Star Trek Reviews

Return to season list

Star Trek Dis - Season 2 - Episode 08

Star Trek Dis - 2x08 - If Memory Serves

Originally Aired: 2019-3-7

Synopsis:
Spock and Burnham head to Talos IV, where the process of healing Spock forces the siblings to confront their troubled past. Stamets desperately tries to reconnect with an increasingly disconnected Hugh, while Tyler struggles to shed the crew's suspicions of him due to his past as Voq.

My Rating - 8

Fan Rating Average - 7.13

Rate episode?

Rating: 0 1 2 3 4 5 6 7 8 9 10
# Votes: 0 0 1 0 0 1 0 1 3 1 1

Problems
- Vulcan was stated to have no moon in TOS: The Man Trap. This episode is one of several now to have contradicted that.

Factoids
None

Remarkable Scenes
- Culber lashing out at Stamets.
- The Talosians demanding to probe Burnham's memories of Spock.
- Burnham making fun of Spock's beard.
- Spock denying the murders.
- Culber confronting Tyler.
- Saru: "This must be allowed to play out." Tilly: "Are you sure about that?!" Later, Pike: "You allowed the fight to proceed..." Saru: "I believed the confrontation was a necessary and unavoidable catharsis for both men." Pike: "But hardly an example of by the book conflict resolution."
- Vina showing up in Pike's ready room.
- Spock: "I never believed I would ask this of anyone, but I need you to take me on faith."
- Spock smiling with Pike, like in TOS: The Cage.

My Review
The long awaited moment when Spock finally joins the story in earnest is a pretty satisfying payoff. With only a few relatively minor flaws, this episode delivers a tasteful tie-in to the beloved TOS episode The Cage and its sequel TOS: The Menagerie which adds lovely texture to those stories without creating any problems with the story canon in the process, finally delivers some details about precisely what the stakes are with the red angel, and sets up a story that is finally more about suspense than mystery; though the precise motivations of the red angel are still annoyingly a dangling mystery.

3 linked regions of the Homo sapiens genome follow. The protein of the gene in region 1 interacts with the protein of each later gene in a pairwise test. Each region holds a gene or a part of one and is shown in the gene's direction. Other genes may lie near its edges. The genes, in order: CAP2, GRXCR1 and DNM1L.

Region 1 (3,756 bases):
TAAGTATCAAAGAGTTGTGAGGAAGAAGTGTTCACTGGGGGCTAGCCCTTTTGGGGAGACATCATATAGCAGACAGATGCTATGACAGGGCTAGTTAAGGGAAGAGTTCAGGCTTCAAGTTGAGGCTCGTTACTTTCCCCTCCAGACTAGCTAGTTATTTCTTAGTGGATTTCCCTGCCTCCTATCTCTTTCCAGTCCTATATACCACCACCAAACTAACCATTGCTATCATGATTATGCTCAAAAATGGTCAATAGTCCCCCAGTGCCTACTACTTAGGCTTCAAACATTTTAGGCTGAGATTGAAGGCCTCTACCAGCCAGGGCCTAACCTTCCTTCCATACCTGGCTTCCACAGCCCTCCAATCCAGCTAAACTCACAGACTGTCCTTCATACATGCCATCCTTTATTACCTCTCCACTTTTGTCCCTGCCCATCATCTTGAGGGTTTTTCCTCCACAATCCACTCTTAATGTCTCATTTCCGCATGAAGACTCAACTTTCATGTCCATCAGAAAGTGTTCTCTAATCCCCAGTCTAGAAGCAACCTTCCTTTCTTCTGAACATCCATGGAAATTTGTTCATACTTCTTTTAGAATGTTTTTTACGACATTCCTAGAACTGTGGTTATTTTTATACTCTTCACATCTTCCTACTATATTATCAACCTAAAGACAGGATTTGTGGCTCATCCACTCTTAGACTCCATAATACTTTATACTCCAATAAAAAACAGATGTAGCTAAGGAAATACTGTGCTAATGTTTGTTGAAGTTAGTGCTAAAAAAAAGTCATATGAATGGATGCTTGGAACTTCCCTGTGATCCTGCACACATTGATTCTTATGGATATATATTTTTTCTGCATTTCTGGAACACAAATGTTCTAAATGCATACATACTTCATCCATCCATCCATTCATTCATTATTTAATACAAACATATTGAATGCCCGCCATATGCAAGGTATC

The most irritating thing about the episode is the opening montage of TOS: The Cage using stock footage. Discovery lost all rights to use stock footage the minute they decided to do a visual reboot. It frankly would've been far more appropriate (and impressive!) if they had simply reshot those scenes using Discovery's aesthetics and put those in the recap instead. Gone are the days of TNG: Relics, DS9: Trials and Tribble-ations, Voy: Flashback, Ent: In a Mirror, Darkly, and others when old footage or classic aesthetics were painstakingly integrated into modern Trek aesthetics in a loving and tasteful way. Instead, Discovery has fallen for the absolute worst kind of selective nostalgia: rebooting visual canon, except for when they're feeling sappy and nostalgic and want to literally reuse old shots in a stupid and jarring way. The climax of absurdity here is the cut at the end of the recap from Pike in the old footage to the new Pike which is clearly meant to be seen as an impressive transition, but it's totally disorienting and only serves to highlight just how problematic Discovery's attitude towards visual canon has always been.